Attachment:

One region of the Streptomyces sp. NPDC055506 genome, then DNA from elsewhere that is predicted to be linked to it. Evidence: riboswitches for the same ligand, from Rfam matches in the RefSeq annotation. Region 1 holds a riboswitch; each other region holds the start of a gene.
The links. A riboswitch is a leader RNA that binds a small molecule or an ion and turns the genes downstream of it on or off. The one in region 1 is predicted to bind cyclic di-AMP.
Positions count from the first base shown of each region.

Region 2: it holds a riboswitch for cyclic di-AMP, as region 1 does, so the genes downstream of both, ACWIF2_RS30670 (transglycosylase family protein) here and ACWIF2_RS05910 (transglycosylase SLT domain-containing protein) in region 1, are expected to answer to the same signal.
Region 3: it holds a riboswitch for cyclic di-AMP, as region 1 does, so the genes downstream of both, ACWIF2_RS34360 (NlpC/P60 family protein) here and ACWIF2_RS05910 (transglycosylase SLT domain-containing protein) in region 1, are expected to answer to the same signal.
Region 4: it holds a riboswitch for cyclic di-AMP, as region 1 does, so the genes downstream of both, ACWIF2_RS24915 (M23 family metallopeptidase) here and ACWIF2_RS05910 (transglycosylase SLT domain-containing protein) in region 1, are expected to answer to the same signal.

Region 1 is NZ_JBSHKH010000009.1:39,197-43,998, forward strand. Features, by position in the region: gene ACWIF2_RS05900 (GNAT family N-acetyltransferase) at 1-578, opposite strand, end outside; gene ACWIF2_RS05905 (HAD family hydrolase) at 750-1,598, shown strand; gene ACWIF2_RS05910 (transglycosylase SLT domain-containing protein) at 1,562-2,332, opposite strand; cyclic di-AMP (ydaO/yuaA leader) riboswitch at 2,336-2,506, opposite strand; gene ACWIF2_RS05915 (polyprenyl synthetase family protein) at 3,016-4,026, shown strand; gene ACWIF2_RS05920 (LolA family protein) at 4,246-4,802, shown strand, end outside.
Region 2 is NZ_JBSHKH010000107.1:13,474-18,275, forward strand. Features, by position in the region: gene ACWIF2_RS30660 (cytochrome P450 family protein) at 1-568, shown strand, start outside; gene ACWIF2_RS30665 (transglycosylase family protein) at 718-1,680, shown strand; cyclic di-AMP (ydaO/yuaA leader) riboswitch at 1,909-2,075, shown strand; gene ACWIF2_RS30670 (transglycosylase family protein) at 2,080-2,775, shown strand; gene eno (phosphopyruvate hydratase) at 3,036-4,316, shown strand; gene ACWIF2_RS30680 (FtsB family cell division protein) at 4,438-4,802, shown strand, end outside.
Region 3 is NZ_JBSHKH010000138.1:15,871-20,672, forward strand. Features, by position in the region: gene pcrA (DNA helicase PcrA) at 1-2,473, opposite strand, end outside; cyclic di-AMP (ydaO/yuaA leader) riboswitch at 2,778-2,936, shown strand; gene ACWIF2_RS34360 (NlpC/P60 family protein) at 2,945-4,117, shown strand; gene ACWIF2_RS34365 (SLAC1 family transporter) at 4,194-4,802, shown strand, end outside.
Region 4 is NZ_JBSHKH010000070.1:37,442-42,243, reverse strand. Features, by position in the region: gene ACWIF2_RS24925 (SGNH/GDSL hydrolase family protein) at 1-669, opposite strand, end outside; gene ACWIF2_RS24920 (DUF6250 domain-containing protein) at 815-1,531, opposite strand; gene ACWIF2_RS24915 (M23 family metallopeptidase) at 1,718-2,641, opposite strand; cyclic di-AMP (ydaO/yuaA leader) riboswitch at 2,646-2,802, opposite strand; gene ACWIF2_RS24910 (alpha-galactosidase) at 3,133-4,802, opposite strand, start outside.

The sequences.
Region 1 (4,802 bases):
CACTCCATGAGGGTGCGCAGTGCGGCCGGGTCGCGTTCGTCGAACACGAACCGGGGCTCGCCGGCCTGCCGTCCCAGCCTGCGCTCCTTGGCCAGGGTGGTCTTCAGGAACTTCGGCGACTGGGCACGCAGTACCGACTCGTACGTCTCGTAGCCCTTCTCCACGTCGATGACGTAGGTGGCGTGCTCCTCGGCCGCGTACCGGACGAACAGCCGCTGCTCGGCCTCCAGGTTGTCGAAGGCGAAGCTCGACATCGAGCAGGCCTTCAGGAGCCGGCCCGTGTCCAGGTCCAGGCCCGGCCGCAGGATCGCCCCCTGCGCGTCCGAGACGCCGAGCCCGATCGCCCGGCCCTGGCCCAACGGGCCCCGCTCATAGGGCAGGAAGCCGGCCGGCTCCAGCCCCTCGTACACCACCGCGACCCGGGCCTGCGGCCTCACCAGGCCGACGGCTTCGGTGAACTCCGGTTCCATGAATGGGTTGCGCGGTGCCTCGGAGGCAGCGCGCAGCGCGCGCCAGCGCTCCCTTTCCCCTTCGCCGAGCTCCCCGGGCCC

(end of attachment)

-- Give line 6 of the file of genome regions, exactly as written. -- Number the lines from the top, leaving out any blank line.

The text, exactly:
Region 4: it holds a riboswitch for cyclic di-AMP, as region 1 does, so the genes downstream of both, ACWIF2_RS24915 (M23 family metallopeptidase) here and ACWIF2_RS05910 (transglycosylase SLT domain-containing protein) in region 1, are expected to answer to the same signal.